Lions bowlers roar against Cobras

Times Media


TELFORD VICE, Newlands

“AG no man,” echoed with increasing frequency and mournfulness under The Oaks at Newlands on Sunday as the Lions made a mismatch of their One-Day Cup final against the Cobras.

Justin Ontong was the only batsman to go above and beyond the 20s – he made 60 – before the Cobras succumbed for 169 in 42 overs to a slow pitch and canny bowlers who all kept their economy rate below five.

The Lions roared with 6.2 overs to spare, when they won by eight wickets on the back of Stephen Cook’s undefeated 77.

For the first time in the franchise era the Lions won this competition outright, having shared it with the Cobras in 2012-13 after both attempts to play the final were washed out.

The Cobras reached the final for the fifth consecutive time. They have claimed the spoils just once in those attempts.

Pumi Matshikwe and Aaron Phangiso took six wickets for the visitors, but the bigger truth was that their attack bowled effectively as a unit.

So when Eddie Leie’s hamstring packed up after he had bowled 5.3 overs, Alviro Petersen sent down the leg spinner’s other 4.3 overs smartly enough to go for only 18 runs.

Consequently only three pairs of the Cobras’ batsmen put on as many as 30 runs together and none made it to 50. 

As Cook said, “Every guy stood up when he needed to stand up.”

The game was thus won and lost in the Cobras innings. But the Lions needed sturdy batting if they were to clinch the match with minimal drama against an attack that bristled with Beuran Hendricks, Wayne Parnell and Dane Piedt.

Most of that steadiness was provided by Cook, who shared stands of 67 and 96 with Rassie van der Dussen and Petersen.

Between them Cook, Van der Dussen and Petersen hit 21 fours – 10 more than the entire Cobras line-up. Petersen’s breezy 55 came off 56 balls.

But the most vivid illustration of which team were having the happier day came in the 23rd over of the Lions’ reply when Cook edged an angling delivery from Parnell.

By the time the gently looping ball reached wicketkeeper Dane Vilas, Cook had tucked his bat under his arm and turned towards the dressingroom. Umpire Bongani Jele had his finger up, signalling the obvious.

All it needed for Cook to be dismissed for 51 was for Vilas to take what should have been the simplest of catches …

Instead he dropped it.

Good thing Vilas wasn’t behind the stumps down the road from Newlands at the Vineyard Oval on Saturday, where Dale Steyn bowled a ball in anger for the first time since December 28.

Steyn, who is recovering from a shoulder strain, sent down five overs in each innings for WP Cricket Club in a Premier League match against St Augustine in what amounted to a fitness test for the three T20s SA will play against Australia starting at Kingsmead on Friday.

He took 3/2 and 2/11 – two of them trapped in front, another two bowled, and the other caught at third slip.

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Why should coaches have played?

Times Media


TELFORD VICE, Cape Town

LANCE Klusener’s removal as Dolphins coach means only two of SA’s six franchises are led by men with international playing experience.

They are the Cobras’ Paul Adams and newly appointed Knights coach Nicky Boje, although Roger Telemachus is one of the two caretaker coaches who will do duty at Kingsmead until a permanent replacement for Klusener is found.

What with Malibongwe Maketa in charge at the Warriors, Geoff Toyana at the Lions and Rob Walter at the Titans, an argument could be made that, at a coaching level, franchise cricket is more amateur than professional.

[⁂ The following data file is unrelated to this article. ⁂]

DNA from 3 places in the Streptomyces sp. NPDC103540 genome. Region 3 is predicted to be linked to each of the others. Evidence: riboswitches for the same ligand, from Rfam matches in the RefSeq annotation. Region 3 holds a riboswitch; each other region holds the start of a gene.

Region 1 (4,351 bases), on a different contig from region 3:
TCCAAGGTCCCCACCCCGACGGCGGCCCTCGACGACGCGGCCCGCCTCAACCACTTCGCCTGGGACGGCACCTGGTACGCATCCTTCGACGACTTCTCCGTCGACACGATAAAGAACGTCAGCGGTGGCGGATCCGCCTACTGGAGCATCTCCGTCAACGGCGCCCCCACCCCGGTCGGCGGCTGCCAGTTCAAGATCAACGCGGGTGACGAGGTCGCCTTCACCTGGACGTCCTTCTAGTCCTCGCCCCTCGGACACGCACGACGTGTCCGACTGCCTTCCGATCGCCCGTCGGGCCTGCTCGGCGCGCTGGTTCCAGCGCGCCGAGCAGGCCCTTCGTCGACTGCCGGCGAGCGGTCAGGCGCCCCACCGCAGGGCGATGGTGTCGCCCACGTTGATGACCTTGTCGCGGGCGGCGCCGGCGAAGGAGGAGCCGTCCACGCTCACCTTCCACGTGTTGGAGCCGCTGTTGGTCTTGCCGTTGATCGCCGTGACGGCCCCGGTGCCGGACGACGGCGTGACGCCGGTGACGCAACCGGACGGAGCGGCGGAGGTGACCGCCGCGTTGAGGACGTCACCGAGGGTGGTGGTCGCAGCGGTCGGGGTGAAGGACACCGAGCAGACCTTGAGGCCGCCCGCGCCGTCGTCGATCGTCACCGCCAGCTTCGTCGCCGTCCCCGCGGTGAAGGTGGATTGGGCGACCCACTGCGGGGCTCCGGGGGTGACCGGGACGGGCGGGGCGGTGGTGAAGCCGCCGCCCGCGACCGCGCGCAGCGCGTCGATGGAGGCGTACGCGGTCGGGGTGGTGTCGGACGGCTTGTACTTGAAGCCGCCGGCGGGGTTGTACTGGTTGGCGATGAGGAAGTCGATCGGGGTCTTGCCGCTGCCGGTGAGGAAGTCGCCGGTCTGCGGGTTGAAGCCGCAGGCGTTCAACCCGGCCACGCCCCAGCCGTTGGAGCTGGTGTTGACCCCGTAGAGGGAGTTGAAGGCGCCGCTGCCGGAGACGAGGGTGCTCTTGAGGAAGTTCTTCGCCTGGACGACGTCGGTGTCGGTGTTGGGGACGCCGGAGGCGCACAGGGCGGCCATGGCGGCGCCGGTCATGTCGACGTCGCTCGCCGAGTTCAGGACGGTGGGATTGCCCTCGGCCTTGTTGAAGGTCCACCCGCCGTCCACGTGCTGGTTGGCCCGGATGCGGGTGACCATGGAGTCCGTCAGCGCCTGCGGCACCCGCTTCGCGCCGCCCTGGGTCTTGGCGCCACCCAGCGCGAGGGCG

But that would be to ignore the realities of a society in which many of those who might have played international cricket and then gone on to coach at a high level were denied those opportunities by dint of race.

Beyond the sociology, even though international teams began appointing coaches as recently as 1986 – when Bobby Simpson took Australia’s reins – has the role not evolved enough for it not to be tethered to playing experience?

Playing and coaching are vastly different fields. Why make success in one a pre-requisite of qualification for the other?

Perhaps change is afoot, what with three of the 10 test teams coached by men who never played at that level – SA’s Russell Domingo, England’s Trevor Bayliss and New Zealand’s Mike Hesson.

India, meanwhile, have dispensed with a coach. But they do have “team director” Ravi Shastri strutting his larger-than-life stuff and berating groundsmen who don’t follow orders.

Domingo and Hesson own not a first-class cap between them. Neither does Titans coach Rob Walter, who offered an interesting perspective based on his experience as SA’s conditioning coach and with two Indian Premier League franchises.    

“I was always in the mindset of being in the coaching framework, and with that I learnt from some of the very best coaches around,” Walter said.

“The key is in your ability to transfer that information onto the players you work with. But you also can’t be naive. There is a need for guys who have had international experience. That’s where getting a consultant to come in and pass on knowledge related to playing at the highest level comes in.

“Whether it’s me drawing from those guys and handing that information over to the players or the players themselves having access to those people, either can work and have been known to work.

“It’s really about managing people. Do you have to have international experience to be able to manage people? Absolutely not. But you mustn’t be closed off to the fact that they are potential areas that you can’t comment on.

“I can’t comment on opening the batting for SA in a test match because I’ve never done it. I’ve been there, I’ve watched it, but I’ve not lived it in the flesh.

“So if there is a requisite to get that information from a person who has done that then that’s what you’ve got to do. That’s the reality.”

Another reality is that players who become coaches do not have to earn their integrity all over again in their second career.